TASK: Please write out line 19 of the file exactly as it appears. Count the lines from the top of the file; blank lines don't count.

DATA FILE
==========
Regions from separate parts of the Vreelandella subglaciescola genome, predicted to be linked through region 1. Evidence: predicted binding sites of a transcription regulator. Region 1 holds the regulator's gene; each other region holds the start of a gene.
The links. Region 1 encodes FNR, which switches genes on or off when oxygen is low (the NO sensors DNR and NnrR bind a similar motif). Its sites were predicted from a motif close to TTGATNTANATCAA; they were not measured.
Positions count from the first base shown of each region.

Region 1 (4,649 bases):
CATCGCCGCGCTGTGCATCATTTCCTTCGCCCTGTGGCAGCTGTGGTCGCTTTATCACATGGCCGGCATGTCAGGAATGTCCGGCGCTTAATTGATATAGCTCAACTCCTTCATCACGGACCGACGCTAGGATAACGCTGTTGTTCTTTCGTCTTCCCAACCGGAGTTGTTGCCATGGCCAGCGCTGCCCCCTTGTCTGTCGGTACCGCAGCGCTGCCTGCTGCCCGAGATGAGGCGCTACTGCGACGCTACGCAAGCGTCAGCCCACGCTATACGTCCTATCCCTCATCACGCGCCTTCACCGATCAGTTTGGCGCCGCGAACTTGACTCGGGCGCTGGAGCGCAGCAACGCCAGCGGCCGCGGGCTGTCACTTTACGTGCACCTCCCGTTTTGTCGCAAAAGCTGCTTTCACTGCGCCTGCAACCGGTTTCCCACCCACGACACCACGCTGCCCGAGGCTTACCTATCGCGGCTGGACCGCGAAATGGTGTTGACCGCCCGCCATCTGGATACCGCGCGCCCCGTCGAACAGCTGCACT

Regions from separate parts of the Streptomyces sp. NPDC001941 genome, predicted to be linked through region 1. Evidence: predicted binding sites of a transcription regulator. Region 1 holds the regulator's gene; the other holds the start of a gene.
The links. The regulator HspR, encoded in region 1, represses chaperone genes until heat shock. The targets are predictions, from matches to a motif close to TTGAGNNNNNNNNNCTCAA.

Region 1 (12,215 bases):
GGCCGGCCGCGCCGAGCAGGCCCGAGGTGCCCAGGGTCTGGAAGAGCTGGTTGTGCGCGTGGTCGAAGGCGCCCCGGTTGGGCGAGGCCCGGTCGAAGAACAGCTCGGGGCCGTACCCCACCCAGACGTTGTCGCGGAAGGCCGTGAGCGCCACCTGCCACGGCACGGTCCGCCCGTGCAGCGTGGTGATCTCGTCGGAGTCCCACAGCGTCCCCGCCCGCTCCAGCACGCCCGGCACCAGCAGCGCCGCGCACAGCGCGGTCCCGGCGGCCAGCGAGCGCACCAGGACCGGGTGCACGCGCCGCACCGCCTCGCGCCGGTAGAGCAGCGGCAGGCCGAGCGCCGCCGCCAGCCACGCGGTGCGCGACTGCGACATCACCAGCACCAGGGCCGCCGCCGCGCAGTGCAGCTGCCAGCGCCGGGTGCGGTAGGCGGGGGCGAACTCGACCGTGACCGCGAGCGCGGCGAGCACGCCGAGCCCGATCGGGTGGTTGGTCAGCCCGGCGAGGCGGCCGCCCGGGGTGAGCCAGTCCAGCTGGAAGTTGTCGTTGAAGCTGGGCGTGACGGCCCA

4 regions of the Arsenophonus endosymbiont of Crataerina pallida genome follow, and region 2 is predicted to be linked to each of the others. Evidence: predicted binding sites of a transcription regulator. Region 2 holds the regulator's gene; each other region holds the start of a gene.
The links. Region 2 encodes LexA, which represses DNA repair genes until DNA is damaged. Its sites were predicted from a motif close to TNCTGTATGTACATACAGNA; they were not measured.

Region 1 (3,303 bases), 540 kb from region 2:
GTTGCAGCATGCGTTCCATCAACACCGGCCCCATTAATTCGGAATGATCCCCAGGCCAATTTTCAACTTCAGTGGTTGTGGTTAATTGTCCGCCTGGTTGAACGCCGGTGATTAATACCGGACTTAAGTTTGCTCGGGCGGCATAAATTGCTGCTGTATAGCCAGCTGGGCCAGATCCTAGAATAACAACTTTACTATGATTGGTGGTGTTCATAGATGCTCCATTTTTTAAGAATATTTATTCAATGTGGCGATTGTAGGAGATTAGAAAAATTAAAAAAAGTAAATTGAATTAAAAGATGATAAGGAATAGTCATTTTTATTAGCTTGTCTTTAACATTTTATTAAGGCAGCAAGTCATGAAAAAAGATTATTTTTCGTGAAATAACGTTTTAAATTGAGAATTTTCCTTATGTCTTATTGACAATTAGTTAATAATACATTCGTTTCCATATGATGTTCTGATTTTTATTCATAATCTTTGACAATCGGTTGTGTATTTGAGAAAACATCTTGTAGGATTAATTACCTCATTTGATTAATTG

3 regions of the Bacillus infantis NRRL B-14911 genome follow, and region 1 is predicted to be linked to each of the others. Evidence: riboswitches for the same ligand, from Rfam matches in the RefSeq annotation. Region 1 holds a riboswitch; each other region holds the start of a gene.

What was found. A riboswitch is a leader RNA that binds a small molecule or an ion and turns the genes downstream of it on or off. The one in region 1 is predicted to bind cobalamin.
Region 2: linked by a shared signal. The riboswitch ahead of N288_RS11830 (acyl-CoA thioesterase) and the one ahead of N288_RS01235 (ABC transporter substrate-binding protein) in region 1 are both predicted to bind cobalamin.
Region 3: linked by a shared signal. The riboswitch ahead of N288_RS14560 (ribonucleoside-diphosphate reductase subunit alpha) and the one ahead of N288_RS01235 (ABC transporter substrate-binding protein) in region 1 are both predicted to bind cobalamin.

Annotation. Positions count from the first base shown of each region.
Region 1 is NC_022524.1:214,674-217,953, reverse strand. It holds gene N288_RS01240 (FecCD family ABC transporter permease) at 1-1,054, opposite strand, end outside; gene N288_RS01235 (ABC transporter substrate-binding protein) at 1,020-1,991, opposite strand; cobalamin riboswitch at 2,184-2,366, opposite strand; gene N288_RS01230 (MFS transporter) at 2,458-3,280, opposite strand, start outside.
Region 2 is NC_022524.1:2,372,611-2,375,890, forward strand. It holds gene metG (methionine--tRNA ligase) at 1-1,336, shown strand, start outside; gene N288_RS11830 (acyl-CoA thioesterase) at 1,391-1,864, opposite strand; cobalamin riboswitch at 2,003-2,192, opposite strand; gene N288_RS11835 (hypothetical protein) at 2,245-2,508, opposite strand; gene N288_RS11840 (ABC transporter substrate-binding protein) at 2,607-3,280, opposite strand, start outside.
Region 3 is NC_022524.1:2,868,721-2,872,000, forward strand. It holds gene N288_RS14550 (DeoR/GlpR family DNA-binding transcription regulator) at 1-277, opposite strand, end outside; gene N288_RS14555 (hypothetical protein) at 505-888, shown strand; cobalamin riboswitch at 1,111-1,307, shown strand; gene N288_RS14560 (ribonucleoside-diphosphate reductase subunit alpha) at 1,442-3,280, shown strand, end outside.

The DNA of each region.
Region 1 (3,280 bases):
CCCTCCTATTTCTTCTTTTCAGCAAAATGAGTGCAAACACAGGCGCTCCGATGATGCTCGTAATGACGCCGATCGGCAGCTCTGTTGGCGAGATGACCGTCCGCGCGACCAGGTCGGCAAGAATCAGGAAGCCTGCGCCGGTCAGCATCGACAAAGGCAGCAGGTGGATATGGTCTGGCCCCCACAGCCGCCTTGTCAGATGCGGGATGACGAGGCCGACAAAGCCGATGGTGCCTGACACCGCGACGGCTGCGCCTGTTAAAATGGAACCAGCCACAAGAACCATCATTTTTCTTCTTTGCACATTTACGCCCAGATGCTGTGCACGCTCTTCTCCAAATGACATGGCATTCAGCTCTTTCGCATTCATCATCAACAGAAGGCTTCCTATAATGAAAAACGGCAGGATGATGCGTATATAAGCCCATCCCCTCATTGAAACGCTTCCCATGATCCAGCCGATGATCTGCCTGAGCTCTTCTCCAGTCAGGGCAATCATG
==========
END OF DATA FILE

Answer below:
Region 1 is NC_022524.1:214,674-217,953, reverse strand. It holds gene N288_RS01240 (FecCD family ABC transporter permease) at 1-1,054, opposite strand, end outside; gene N288_RS01235 (ABC transporter substrate-binding protein) at 1,020-1,991, opposite strand; cobalamin riboswitch at 2,184-2,366, opposite strand; gene N288_RS01230 (MFS transporter) at 2,458-3,280, opposite strand, start outside.